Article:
Enter Erik’s own title shot, as he calls it, to tell Champ’s story, resurrect him from oblivion, and grant Champ the opportunity to get part of his life back – not to mention his own. But all is not what it appears, and Erik soon finds himself in an even greater struggle than saving his career and his marriage: saving himself from himself.
“A writer, like a boxer, must stand alone.”
And get the right story for the right reasons.
This film is a gem. One of the increasing number of gems brought to us by the Yari Film Group, who have earned the reputation of being willing to make the quality independent films for which every other major studio says, “No, thanks.”
Refreshingly, Champ doesn’t have the hoopla of summer blockbusterness nor the requirement to dumb oneself down to laugh at stupid teenage boys being stupid teenage-boys. It’s truly a quality piece of storytelling, with an excellent cast of actors and great filmmaking.
Jackson is almost unrecognizable as Champ. Snakes on a Plane and Pulp Fiction this is not. He portrays Champ with a range of subtle and tempered emotion that we do not often get to see in his films. Hartnett is equally as good as a young guy just trying to do the right thing – for his boss, for his wife, for his kid, for himself. Morris is quality through and through, and it’s a wonderful change of pace to see her step out of the confines of her role as Detective Lilly Rush on Cold Case. Even though the story really does focus on Jackson’s Champ and Hartnett’s Erik, Morris’ Joyce is key to the film as its moral center, its balance.
Alan Alda is … well, Alan Alda. Is there anyone better? A true actor’s actor, Alda is sharp, engaging, carries the role of a hardened newspaper editor with ease. I could watch him for hours saying one line over and over and never get bored. And Dakota Goyo is … Too. Darn. Cute. It’s been a while since I’ve been so impressed by a young child actor, but this little guy is a great find. His scenes with Hartnett are priceless, and he has a wholesomeness that is almost heartbreaking to watch once he realizes dad may not be all that he thinks he is.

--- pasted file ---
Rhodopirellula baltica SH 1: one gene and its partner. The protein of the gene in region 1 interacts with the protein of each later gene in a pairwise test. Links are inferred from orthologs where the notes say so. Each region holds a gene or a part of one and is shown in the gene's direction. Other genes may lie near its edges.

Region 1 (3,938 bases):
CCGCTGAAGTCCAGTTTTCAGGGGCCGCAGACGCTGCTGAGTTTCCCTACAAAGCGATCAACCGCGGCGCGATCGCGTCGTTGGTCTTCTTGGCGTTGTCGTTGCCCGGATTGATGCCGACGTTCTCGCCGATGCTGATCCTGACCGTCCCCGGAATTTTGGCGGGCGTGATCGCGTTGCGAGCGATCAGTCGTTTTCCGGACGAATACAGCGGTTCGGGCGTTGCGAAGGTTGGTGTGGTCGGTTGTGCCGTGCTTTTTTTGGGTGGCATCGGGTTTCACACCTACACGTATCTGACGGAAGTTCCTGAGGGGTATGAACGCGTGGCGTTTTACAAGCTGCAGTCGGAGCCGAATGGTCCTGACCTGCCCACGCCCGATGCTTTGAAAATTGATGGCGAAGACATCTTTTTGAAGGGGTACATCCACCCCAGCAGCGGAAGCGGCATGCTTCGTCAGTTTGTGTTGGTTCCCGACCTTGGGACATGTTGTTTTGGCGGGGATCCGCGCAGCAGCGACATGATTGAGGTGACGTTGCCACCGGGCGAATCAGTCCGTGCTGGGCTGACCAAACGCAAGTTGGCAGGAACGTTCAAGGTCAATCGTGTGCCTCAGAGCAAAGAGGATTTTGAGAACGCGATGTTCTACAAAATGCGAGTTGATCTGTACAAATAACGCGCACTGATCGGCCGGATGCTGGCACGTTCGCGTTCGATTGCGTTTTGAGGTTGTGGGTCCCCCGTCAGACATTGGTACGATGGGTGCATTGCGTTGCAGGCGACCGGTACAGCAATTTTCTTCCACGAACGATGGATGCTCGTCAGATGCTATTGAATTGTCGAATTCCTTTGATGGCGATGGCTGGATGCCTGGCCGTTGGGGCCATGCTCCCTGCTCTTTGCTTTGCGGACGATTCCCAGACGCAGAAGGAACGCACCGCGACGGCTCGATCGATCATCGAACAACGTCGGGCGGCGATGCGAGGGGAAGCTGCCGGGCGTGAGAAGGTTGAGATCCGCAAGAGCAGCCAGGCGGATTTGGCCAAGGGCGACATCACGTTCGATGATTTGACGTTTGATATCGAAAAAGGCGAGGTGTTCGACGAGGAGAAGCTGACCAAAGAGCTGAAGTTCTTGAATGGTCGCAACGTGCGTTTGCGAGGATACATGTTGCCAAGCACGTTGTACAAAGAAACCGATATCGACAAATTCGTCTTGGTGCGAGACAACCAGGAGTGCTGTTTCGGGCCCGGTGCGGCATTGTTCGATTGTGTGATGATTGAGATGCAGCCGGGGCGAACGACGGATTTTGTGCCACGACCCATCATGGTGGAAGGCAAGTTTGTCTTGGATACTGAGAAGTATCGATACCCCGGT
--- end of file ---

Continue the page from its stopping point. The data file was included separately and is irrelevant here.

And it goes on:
In listening to the filmmakers discuss their roles in the process of getting this film made (which took almost 10 years to bring to the big screen), producer Mike Medavoy perhaps said it best: “It’s not our job to tell directors how to run a movie [or] cut a movie.”
As a result, you get the story told as the story should be told.
For the right reasons.
Resurrecting the Champ opens August 24th. Visit the official Web site.
Wednesday, August 22, 2007
PTR Staff Writer
It’s not easy getting out of Patty Hewes’ tangled Web.
Even if you’re offered a $950,000 base salary, a spectacular signing bonus and named full partner of a rival firm.
Poor Tom Shayes.
He just is always going to be the Number 2, isn’t he?
Not to mention he just likes Patty way too much.
This week was all about Tom – his irritation at being Patty’s slave, his annoyance at not having been made a partner after 10 years of servitude, and just his all around I’m-a-lawyer-not-a-private-investigator vibe we’ve be getting over the last couple of episodes.